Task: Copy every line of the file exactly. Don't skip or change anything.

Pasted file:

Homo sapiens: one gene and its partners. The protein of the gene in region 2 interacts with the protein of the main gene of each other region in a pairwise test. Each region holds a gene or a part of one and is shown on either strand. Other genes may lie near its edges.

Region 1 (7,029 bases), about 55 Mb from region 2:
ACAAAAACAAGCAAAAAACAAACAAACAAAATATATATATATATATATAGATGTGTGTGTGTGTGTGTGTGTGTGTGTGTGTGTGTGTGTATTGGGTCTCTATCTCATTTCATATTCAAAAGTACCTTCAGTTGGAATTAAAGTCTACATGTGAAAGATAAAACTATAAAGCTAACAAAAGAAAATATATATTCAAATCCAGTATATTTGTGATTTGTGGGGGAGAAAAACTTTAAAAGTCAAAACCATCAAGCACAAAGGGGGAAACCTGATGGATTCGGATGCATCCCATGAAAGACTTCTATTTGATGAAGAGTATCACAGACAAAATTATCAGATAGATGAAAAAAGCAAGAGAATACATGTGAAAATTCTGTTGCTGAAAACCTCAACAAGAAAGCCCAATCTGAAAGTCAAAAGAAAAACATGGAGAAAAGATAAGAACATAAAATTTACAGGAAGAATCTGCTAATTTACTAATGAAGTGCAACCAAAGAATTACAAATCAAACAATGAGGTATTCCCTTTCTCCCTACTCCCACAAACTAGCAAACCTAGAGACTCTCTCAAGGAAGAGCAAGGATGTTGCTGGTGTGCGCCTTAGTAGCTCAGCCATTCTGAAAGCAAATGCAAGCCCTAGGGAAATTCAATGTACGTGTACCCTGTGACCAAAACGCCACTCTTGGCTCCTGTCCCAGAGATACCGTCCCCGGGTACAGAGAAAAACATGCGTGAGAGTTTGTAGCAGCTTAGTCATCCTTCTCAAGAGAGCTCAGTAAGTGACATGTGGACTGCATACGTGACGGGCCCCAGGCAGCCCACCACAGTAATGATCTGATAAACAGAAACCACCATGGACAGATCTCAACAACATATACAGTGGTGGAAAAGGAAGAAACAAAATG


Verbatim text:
Homo sapiens: one gene and its partners. The protein of the gene in region 2 interacts with the protein of the main gene of each other region in a pairwise test. Each region holds a gene or a part of one and is shown on either strand. Other genes may lie near its edges.

Region 1 (7,029 bases), about 55 Mb from region 2:
ACAAAAACAAGCAAAAAACAAACAAACAAAATATATATATATATATATAGATGTGTGTGTGTGTGTGTGTGTGTGTGTGTGTGTGTGTGTATTGGGTCTCTATCTCATTTCATATTCAAAAGTACCTTCAGTTGGAATTAAAGTCTACATGTGAAAGATAAAACTATAAAGCTAACAAAAGAAAATATATATTCAAATCCAGTATATTTGTGATTTGTGGGGGAGAAAAACTTTAAAAGTCAAAACCATCAAGCACAAAGGGGGAAACCTGATGGATTCGGATGCATCCCATGAAAGACTTCTATTTGATGAAGAGTATCACAGACAAAATTATCAGATAGATGAAAAAAGCAAGAGAATACATGTGAAAATTCTGTTGCTGAAAACCTCAACAAGAAAGCCCAATCTGAAAGTCAAAAGAAAAACATGGAGAAAAGATAAGAACATAAAATTTACAGGAAGAATCTGCTAATTTACTAATGAAGTGCAACCAAAGAATTACAAATCAAACAATGAGGTATTCCCTTTCTCCCTACTCCCACAAACTAGCAAACCTAGAGACTCTCTCAAGGAAGAGCAAGGATGTTGCTGGTGTGCGCCTTAGTAGCTCAGCCATTCTGAAAGCAAATGCAAGCCCTAGGGAAATTCAATGTACGTGTACCCTGTGACCAAAACGCCACTCTTGGCTCCTGTCCCAGAGATACCGTCCCCGGGTACAGAGAAAAACATGCGTGAGAGTTTGTAGCAGCTTAGTCATCCTTCTCAAGAGAGCTCAGTAAGTGACATGTGGACTGCATACGTGACGGGCCCCAGGCAGCCCACCACAGTAATGATCTGATAAACAGAAACCACCATGGACAGATCTCAACAACATATACAGTGGTGGAAAAGGAAGAAACAAAATG